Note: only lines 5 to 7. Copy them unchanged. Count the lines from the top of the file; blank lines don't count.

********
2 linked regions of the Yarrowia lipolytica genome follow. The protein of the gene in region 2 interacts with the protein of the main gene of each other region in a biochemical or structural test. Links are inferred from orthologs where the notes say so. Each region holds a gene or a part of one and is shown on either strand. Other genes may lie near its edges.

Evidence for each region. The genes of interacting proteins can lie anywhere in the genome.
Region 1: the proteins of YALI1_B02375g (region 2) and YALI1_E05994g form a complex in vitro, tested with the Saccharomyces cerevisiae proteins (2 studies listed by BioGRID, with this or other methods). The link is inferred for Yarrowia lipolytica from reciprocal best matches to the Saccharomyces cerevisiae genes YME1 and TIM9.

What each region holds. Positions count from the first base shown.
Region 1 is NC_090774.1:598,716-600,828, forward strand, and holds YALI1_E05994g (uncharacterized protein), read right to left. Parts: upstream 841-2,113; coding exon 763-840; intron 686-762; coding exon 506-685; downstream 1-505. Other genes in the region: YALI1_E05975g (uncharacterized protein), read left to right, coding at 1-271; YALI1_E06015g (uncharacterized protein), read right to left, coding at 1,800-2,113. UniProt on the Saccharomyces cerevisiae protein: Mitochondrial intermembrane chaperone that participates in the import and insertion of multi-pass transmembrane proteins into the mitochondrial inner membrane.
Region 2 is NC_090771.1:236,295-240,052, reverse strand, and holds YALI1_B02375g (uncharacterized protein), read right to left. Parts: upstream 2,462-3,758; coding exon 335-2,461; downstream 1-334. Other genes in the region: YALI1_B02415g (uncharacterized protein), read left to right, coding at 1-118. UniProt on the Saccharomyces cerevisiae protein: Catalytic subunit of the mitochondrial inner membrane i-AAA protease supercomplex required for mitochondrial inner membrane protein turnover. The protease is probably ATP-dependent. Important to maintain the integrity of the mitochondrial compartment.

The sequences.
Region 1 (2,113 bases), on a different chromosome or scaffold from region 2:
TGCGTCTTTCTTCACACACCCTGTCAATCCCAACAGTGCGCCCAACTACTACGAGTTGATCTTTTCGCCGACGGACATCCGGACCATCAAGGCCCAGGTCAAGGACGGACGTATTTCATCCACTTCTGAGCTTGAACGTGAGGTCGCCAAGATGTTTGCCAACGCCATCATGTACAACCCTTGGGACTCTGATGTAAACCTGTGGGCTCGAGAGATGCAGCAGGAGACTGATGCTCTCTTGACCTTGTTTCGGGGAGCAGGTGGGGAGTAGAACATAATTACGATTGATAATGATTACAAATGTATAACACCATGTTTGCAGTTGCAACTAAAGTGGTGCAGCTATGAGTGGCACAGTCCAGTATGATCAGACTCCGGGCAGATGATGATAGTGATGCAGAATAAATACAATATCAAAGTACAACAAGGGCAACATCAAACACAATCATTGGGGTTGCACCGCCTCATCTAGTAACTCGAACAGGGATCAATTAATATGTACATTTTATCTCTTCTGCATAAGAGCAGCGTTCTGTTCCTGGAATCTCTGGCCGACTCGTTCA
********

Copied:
Region 1 is NC_090774.1:598,716-600,828, forward strand, and holds YALI1_E05994g (uncharacterized protein), read right to left. Parts: upstream 841-2,113; coding exon 763-840; intron 686-762; coding exon 506-685; downstream 1-505. Other genes in the region: YALI1_E05975g (uncharacterized protein), read left to right, coding at 1-271; YALI1_E06015g (uncharacterized protein), read right to left, coding at 1,800-2,113. UniProt on the Saccharomyces cerevisiae protein: Mitochondrial intermembrane chaperone that participates in the import and insertion of multi-pass transmembrane proteins into the mitochondrial inner membrane.
Region 2 is NC_090771.1:236,295-240,052, reverse strand, and holds YALI1_B02375g (uncharacterized protein), read right to left. Parts: upstream 2,462-3,758; coding exon 335-2,461; downstream 1-334. Other genes in the region: YALI1_B02415g (uncharacterized protein), read left to right, coding at 1-118. UniProt on the Saccharomyces cerevisiae protein: Catalytic subunit of the mitochondrial inner membrane i-AAA protease supercomplex required for mitochondrial inner membrane protein turnover. The protease is probably ATP-dependent. Important to maintain the integrity of the mitochondrial compartment.

The sequences.